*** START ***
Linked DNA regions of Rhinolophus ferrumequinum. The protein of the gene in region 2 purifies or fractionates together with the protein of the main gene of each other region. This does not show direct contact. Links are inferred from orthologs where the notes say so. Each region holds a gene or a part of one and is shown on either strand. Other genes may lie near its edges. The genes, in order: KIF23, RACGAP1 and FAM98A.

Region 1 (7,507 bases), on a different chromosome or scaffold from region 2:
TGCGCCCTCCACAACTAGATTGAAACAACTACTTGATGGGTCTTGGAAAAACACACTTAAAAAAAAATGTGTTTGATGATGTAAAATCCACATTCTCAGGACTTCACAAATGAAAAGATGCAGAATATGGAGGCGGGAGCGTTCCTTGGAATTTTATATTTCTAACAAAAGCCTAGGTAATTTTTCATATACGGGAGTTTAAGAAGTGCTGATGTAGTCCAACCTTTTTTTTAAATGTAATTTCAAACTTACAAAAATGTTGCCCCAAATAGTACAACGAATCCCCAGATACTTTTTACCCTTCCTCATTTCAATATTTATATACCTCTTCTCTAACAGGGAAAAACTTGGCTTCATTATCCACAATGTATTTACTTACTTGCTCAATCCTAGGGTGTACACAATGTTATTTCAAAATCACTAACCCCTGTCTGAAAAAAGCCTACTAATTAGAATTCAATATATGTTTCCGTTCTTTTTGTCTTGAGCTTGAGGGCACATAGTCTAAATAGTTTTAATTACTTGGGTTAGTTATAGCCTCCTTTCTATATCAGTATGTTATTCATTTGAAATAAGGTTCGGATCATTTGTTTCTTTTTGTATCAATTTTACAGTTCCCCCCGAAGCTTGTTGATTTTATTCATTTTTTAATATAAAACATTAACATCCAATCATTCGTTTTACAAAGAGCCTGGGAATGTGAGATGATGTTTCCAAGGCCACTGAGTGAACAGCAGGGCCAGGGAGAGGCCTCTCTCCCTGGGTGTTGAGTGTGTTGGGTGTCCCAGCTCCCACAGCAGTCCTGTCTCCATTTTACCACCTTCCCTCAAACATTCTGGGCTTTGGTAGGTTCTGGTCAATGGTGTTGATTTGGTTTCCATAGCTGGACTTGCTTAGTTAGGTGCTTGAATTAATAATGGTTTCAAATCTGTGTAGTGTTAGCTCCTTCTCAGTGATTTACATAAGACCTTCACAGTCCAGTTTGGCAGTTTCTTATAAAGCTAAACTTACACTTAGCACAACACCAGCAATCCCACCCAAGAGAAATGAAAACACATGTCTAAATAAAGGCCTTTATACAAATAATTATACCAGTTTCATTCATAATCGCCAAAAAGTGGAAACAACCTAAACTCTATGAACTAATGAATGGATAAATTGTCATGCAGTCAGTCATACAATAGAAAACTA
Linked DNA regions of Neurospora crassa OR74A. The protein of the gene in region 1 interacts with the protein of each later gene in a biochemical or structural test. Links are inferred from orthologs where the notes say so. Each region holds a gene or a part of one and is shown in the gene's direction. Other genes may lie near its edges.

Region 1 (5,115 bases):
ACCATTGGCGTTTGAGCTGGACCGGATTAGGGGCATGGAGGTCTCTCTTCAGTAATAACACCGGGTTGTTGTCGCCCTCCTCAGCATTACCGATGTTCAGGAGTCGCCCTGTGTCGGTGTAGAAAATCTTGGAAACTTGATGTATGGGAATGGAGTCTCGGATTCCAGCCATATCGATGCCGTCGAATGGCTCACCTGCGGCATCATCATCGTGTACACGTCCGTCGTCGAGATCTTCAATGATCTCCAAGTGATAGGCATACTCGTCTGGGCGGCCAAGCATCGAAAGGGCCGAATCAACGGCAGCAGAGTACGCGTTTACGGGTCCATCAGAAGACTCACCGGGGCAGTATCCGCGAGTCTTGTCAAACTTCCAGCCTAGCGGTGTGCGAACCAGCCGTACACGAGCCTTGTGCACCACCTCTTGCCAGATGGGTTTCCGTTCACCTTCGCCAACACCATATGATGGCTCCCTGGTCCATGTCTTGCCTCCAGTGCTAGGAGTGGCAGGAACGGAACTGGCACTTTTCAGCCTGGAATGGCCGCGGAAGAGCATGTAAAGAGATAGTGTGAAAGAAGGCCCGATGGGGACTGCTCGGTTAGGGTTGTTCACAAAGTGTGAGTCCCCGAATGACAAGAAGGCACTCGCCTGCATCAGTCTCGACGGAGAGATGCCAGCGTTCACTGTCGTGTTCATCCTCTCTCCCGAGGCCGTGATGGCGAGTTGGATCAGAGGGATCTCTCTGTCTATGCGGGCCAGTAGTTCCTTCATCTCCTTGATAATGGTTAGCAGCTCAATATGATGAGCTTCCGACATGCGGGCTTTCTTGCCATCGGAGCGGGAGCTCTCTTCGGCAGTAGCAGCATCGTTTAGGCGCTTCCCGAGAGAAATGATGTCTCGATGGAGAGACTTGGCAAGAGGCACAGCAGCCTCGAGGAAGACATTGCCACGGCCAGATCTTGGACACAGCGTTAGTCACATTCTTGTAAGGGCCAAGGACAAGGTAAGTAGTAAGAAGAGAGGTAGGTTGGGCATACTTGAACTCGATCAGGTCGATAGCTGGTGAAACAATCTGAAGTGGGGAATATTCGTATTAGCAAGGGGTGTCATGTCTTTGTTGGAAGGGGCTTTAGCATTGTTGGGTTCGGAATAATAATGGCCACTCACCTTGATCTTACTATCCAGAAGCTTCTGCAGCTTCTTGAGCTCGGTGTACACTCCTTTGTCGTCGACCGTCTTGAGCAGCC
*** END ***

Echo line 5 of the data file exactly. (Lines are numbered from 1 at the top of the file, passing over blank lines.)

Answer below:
Region 1 (5,115 bases):